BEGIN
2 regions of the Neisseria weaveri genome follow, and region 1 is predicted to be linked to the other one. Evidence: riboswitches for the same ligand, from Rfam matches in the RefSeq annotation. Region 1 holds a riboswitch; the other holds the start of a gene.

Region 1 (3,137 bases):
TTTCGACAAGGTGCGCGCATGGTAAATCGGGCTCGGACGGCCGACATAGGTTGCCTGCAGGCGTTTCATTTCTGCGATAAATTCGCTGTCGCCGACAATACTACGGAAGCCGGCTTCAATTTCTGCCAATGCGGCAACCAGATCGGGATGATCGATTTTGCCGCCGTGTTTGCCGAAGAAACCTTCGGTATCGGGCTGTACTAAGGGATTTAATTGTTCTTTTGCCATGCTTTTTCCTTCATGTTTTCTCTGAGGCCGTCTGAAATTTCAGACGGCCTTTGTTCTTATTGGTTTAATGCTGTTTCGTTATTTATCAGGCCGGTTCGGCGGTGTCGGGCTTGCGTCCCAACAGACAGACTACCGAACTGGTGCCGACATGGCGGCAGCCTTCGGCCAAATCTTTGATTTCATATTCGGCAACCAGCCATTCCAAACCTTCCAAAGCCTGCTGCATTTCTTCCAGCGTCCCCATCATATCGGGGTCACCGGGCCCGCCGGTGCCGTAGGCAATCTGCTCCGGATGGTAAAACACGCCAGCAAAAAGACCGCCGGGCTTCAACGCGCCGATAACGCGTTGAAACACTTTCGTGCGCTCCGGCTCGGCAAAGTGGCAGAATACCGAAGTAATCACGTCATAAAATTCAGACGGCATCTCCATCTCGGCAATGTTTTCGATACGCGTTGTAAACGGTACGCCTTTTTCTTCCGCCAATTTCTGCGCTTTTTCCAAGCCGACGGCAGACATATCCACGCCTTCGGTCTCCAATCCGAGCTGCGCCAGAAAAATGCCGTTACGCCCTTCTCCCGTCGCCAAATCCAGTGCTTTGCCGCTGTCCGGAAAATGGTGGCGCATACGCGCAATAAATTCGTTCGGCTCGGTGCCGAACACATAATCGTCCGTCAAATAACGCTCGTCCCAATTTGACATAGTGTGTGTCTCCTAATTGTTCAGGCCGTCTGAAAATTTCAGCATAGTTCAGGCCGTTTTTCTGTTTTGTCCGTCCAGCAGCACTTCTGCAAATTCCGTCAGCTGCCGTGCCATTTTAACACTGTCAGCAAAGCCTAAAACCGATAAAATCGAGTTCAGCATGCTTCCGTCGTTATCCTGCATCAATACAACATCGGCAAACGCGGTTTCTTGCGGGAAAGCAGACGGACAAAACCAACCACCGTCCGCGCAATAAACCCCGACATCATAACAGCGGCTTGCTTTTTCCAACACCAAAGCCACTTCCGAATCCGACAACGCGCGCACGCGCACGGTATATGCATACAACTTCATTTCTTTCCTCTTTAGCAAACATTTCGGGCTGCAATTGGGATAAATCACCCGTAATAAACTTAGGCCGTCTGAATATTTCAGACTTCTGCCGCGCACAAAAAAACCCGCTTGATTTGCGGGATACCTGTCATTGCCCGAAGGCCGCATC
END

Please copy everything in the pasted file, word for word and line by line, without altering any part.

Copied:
2 regions of the Neisseria weaveri genome follow, and region 1 is predicted to be linked to the other one. Evidence: riboswitches for the same ligand, from Rfam matches in the RefSeq annotation. Region 1 holds a riboswitch; the other holds the start of a gene.

Region 1 (3,137 bases):
TTTCGACAAGGTGCGCGCATGGTAAATCGGGCTCGGACGGCCGACATAGGTTGCCTGCAGGCGTTTCATTTCTGCGATAAATTCGCTGTCGCCGACAATACTACGGAAGCCGGCTTCAATTTCTGCCAATGCGGCAACCAGATCGGGATGATCGATTTTGCCGCCGTGTTTGCCGAAGAAACCTTCGGTATCGGGCTGTACTAAGGGATTTAATTGTTCTTTTGCCATGCTTTTTCCTTCATGTTTTCTCTGAGGCCGTCTGAAATTTCAGACGGCCTTTGTTCTTATTGGTTTAATGCTGTTTCGTTATTTATCAGGCCGGTTCGGCGGTGTCGGGCTTGCGTCCCAACAGACAGACTACCGAACTGGTGCCGACATGGCGGCAGCCTTCGGCCAAATCTTTGATTTCATATTCGGCAACCAGCCATTCCAAACCTTCCAAAGCCTGCTGCATTTCTTCCAGCGTCCCCATCATATCGGGGTCACCGGGCCCGCCGGTGCCGTAGGCAATCTGCTCCGGATGGTAAAACACGCCAGCAAAAAGACCGCCGGGCTTCAACGCGCCGATAACGCGTTGAAACACTTTCGTGCGCTCCGGCTCGGCAAAGTGGCAGAATACCGAAGTAATCACGTCATAAAATTCAGACGGCATCTCCATCTCGGCAATGTTTTCGATACGCGTTGTAAACGGTACGCCTTTTTCTTCCGCCAATTTCTGCGCTTTTTCCAAGCCGACGGCAGACATATCCACGCCTTCGGTCTCCAATCCGAGCTGCGCCAGAAAAATGCCGTTACGCCCTTCTCCCGTCGCCAAATCCAGTGCTTTGCCGCTGTCCGGAAAATGGTGGCGCATACGCGCAATAAATTCGTTCGGCTCGGTGCCGAACACATAATCGTCCGTCAAATAACGCTCGTCCCAATTTGACATAGTGTGTGTCTCCTAATTGTTCAGGCCGTCTGAAAATTTCAGCATAGTTCAGGCCGTTTTTCTGTTTTGTCCGTCCAGCAGCACTTCTGCAAATTCCGTCAGCTGCCGTGCCATTTTAACACTGTCAGCAAAGCCTAAAACCGATAAAATCGAGTTCAGCATGCTTCCGTCGTTATCCTGCATCAATACAACATCGGCAAACGCGGTTTCTTGCGGGAAAGCAGACGGACAAAACCAACCACCGTCCGCGCAATAAACCCCGACATCATAACAGCGGCTTGCTTTTTCCAACACCAAAGCCACTTCCGAATCCGACAACGCGCGCACGCGCACGGTATATGCATACAACTTCATTTCTTTCCTCTTTAGCAAACATTTCGGGCTGCAATTGGGATAAATCACCCGTAATAAACTTAGGCCGTCTGAATATTTCAGACTTCTGCCGCGCACAAAAAAACCCGCTTGATTTGCGGGATACCTGTCATTGCCCGAAGGCCGCATC